bitHound, another Communitech HYPERDRIVE company, also took flight over the summer, and settled into a renovated house in downtown Kitchener. It too went on to raise a $2-million seed round later in the year, led by the ever-colourful Michael Wekerle, who took a keen interest in the Waterloo Region ecosystem in 2014.
Thalmic Labs began shipping its long-awaited Myo gesture-control armband, and we updated you on Intelligent Mechatronic Systems (IMS), the Waterloo company that began working on its connected car technology long before anyone had heard of the Internet of Things.
Fast-growing Desire2Learn rebranded as D2L as it announced an $85-million Series B investment round in August. The infusion followed its $80-million Series A round in 2012, which was the first outside investment for the company John Baker founded as a University of Waterloo student in 1999. Its learning management platform, now known as Brightspace, continued its spread to institutions around the world throughout 2014.
Also in August, Fibernetics unveiled a new venture arm to support startup ‘intrapreneurship’ within its telecom company, and also announced a $1.9-million investment in Plasticity Labs, a Communitech HYPERDRIVE alumni company; Manulife opened its RED (Research, Exploration and Development) Lab in the Communitech Hub; and Communitech’s Kayleigh Platz took us inside the Women Entrepreneurs Bootcamp, in which she took part.
A major highlight in September was the first-ever, student-organized Hack the North event at the University of Waterloo, whose 1,000 participants travelled from as far away as China and Brazil. The event drew an illustrious roster of judges, including Y Combinator President Sam Altman, and injected a massive jolt of energy into the entire ecosystem.
Also in September, BlackBerry wowed the smartphone market with the release of its new Passport device; UW’s Velocity program expanded with the launch of the Velocity Foundry; TD opened its innovation lab in the Communitech Hub; cyber security firm eSentire raised $14 million to expand its Cambridge operations; and we sat down for feature chats with Jesse Wilson of Square, and outgoing Kitchener Mayor Carl Zehr, who helped lead the city’s downtown rebirth as an innovation hub.
October means Techtoberfest, that “other” Waterloo Region festival, which celebrates tech entrepreneurship. This year’s focus was venture capital, resulting in a value-packed roster of presenters and special VC one-on-one sessions for investment-ready companies. During Techtoberfest, iNovia Capital announced it was opening an office in Waterloo Region, and managing partner Chris Arsenault sat down for a Q+A about the reasons behind the move.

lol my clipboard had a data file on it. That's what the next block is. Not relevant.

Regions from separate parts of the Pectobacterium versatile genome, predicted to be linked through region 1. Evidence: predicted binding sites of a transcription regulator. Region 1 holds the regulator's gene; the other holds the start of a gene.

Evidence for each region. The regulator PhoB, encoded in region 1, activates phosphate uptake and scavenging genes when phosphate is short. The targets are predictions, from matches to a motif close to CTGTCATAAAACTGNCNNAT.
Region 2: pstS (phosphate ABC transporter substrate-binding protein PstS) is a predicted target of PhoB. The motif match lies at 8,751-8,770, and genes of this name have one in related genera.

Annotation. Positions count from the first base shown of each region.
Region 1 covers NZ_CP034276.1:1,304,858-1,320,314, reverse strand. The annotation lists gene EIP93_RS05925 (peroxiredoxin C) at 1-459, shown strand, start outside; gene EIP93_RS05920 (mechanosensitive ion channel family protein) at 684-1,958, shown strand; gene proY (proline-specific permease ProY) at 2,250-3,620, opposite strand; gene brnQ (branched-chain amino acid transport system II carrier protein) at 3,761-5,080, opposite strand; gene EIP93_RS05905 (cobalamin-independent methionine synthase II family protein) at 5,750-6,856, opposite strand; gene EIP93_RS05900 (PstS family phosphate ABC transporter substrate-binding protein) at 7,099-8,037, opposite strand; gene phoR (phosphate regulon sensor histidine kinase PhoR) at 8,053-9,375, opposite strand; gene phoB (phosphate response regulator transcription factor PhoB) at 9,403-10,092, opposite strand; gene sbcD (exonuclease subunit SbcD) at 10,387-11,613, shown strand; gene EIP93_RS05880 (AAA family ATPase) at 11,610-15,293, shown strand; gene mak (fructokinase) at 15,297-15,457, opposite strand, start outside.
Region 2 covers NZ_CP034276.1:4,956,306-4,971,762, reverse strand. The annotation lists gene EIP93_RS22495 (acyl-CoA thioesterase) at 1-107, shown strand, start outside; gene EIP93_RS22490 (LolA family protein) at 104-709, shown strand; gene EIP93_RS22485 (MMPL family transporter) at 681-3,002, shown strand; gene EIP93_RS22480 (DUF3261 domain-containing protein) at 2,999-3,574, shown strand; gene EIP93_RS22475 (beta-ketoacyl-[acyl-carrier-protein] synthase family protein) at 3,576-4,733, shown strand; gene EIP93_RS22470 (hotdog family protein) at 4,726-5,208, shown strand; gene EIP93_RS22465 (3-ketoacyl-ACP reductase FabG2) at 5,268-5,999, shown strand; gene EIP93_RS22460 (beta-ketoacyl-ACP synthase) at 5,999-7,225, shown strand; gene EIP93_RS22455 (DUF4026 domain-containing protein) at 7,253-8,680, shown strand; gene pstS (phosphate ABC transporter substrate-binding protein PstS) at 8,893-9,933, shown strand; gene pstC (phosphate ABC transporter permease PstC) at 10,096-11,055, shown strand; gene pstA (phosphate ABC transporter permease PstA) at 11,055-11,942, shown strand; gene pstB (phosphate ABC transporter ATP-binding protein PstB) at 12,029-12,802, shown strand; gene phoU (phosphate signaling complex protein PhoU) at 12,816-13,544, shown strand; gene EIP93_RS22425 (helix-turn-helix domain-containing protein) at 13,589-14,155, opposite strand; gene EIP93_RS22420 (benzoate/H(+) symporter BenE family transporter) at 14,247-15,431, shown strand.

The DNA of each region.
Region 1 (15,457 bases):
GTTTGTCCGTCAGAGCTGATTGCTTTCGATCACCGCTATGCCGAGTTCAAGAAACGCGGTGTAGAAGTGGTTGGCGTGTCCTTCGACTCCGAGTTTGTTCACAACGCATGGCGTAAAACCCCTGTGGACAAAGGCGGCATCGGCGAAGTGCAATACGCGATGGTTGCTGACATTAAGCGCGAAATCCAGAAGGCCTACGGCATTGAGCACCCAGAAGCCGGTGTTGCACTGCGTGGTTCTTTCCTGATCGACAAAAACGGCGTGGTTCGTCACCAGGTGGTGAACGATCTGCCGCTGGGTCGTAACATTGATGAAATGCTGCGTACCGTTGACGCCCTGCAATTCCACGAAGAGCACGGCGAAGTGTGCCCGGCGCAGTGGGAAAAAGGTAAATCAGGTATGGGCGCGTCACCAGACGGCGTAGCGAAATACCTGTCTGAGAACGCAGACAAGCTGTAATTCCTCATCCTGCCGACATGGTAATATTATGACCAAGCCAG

Also in October, Google launched Inbox, a mobile-friendly update to Gmail developed entirely at its Waterloo Region development office in the Tannery; travel-platform provider Demeure rebranded as MetaMarketplace and announced $4 million in new investment to expand its Waterloo operations; Ottawa-based Shopify announced its new Waterloo Region sales lab; Fibernetics unveiled Cloud at Cost, a startup that developed inside the company; and Waterloo Region hosted its second annual CityAge conference, focused on the challenges and opportunities of developing a Waterloo Region-Toronto innovation supercluster.
In November we brought you the story of DraftingSpace, a UW Velocity startup that helps users automate designs for home renovations; a profile of Auvik and its exciting new space in Waterloo; and news about the Dyson-award-winning Suncayr, whose UV-responsive marker tells you when to reapply sunscreen.
Canon, meanwhile, opened its new innovation lab in the Communitech Hub; mobile messaging platform Kik raised $38.3 million in investment and acquired Toronto-based startup Relay; Manulife held a successful Smart Tech Challenge; and we chatted with Tracey Riese, a New York City angel investor, about the importance of diversity in tech entrepreneurship.
In December we told you about Pout, a new fashion and beauty social network developed by Riley Donelson, and delved further into the Kik story (see November) with a look at the acquisition of Relay and what it means.
We profiled Zap In, which has updated the reception-desk check-in process, and told you how Thalmic Labs’ IT manager hacked his way to developing a smart mirror; BlackBerry went back to the future with the release of its Classic device; and finally, Miovision CEO Kurtis McBride raised eyebrows by arguing that poaching of talent actually strengthens the Waterloo Region tech ecosystem, by encouraging employers to up their game and make themselves as desirable as possible to employees.
We can’t wait to see what 2015 brings, and to tell you all about it here.
Until then, enjoy the holidays.
Main photo: The Communitech Hub’s Jellybean Room got a dramatic update in 2014 when artist Christopher Austin spray-painted a shark mural on its curving walls.